In the shower room, the bodies become clear and present once again, and my eyes skirt across them in snippets, catching snapshots of aging. Most are older, age marking their skin. Across from me, stands a woman with short greying hair. Her shoulders carry the slight stoop of age, though haven’t yet shaped her into a question. She is older than me, but I recognize the trail of veins on her skin and admire the depth of their colour and contours. They tell the story of a life lived, equally weighed with adventures and sorrows. I follow her constellation of bruises, evidence that the skin is thinning, as the years of life have stretched and kneaded it. Looking down at my leg where a purple welt had mysteriously emerged, I contemplate the passage of time on my own skin. She is where I am headed, but I am not her. Not yet.
Beside me, a younger woman. Her breasts are proud and firm, not resting with the weight of children. Her skin carries no map of years, no stories of battles won or lost. Her eyes, still blind to the passage of time, seek adventures yet to come. Her hair, smooth and even in colour and tone, has not yet been nourished by life’s rich pageant. She is where I was, but not where I am anymore.
I am poised at the fulcrum. Not old, but no longer young. I sit between two worlds, anchored where I am, but still able to see both.
Leaving the pool, I stop at the corner of Chinatown and Little Italy. With a turn of my head, I can immerse myself in two cultures. As I ponder over which path to take home, a gentle rain raps against the sidewalk and brings with it a tangy smell of wet grass and cooling pavement.
Looking towards Chinatown, I see an ancient woman come out of a doorway. Her knotted hand rests heavily on a deep wood cane. Her short hair, long ago having given up its dark colour, rests comfortably against her head. The original warm beige of her skin is giving way to small almond coloured stains that stretch across her face. Deep line creases form oddly elegant jowls beside her mouth, while her eyes recess beneath a frame of wrinkles.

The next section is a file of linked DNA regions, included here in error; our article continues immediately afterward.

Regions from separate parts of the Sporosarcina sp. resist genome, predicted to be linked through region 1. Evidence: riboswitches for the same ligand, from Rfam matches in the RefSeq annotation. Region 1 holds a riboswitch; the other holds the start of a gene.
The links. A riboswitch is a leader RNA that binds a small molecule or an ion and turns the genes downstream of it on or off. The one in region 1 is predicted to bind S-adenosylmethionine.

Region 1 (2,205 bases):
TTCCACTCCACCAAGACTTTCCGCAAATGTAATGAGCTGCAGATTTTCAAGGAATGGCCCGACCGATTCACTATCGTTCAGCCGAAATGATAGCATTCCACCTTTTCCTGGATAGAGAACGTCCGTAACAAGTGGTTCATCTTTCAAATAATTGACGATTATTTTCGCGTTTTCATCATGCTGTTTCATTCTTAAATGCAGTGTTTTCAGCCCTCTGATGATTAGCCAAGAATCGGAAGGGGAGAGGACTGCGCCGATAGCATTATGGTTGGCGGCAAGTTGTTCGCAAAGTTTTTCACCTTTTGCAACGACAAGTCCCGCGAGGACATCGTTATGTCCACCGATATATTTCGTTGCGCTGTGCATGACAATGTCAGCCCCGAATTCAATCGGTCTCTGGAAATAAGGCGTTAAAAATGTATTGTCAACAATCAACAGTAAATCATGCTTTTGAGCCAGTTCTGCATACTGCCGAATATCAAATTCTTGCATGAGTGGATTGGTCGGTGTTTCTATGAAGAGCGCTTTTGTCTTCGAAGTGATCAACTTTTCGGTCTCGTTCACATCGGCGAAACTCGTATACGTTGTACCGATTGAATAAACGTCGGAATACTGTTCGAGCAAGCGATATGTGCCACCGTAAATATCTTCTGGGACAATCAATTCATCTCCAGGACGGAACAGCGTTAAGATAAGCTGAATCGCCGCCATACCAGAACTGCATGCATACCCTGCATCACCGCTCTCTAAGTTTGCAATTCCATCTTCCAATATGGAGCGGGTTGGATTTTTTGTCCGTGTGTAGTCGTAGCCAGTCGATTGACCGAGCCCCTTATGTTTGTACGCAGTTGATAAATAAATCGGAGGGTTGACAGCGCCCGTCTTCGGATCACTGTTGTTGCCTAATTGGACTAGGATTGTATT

She moves deliberately across the sidewalk, a slow rhythm as she carefully roots her cane with each step. When she passes behind me, I can smell a concoction of herbs, a perfume that clings to her from the Chinese apothecary shop she’s just left. She offers me a warm smile, which reaches the depths of her eyes.
I return her smile, and step back slightly, offering deference to age and experience.
“Xiexie. Thank you,” she says softly, with a slight nod.
The rain picks up slightly, and we both fish for our umbrellas.
I catch another passing glimpse of the woman just before my rising umbrella obscures the field of vision. The light changes and we both step off the curb into the halted traffic. Her gait is slow, and within a few paces, she has fallen behind me.
As I reach the curb, I turn, intending to extend my hand to help her step up; but instantly, my hand falls to my side.
Coming towards me, with a light step and smooth grace, is a much younger woman beneath a yellow umbrella. Her long dark hair curls lightly around her face and sways elegantly as she steps onto the curb. She carries a prominent nose and deep, dark eyes. Her olive skin shines with the glow only possible in youth, and a fresh citrusy scent surrounds her.
I scan the horizon, confusedly watching for the old Chinese woman, but she is nowhere in sight. My eyes return involuntarily to the young woman now stepping confidently past me. My unabashed stare catches her attention, and her eyebrows raise slightly, offering a suspicious question and guarded smile.
“Good morning,” she offers, eyeing me cautiously.
“Good morning,” I reply as if in a trance. Though I know I am being rude, I can’t help but stare at the woman as she turns away from me. I watch until she disappears into a crowd of people, and the rain begins to soak through my clothing.
About the Author
Tamara Miller holds a PhD in Canadian history from the University of Manitoba. She has published academic and non-fiction work and started publishing fiction. Her most recent work can be found in the Ottawa Independent Writers 2019 Anthology and on the Canadian Broadcasting Corporation site. She lives in Ottawa, Canada with her husband, children, and two long-suffering cats.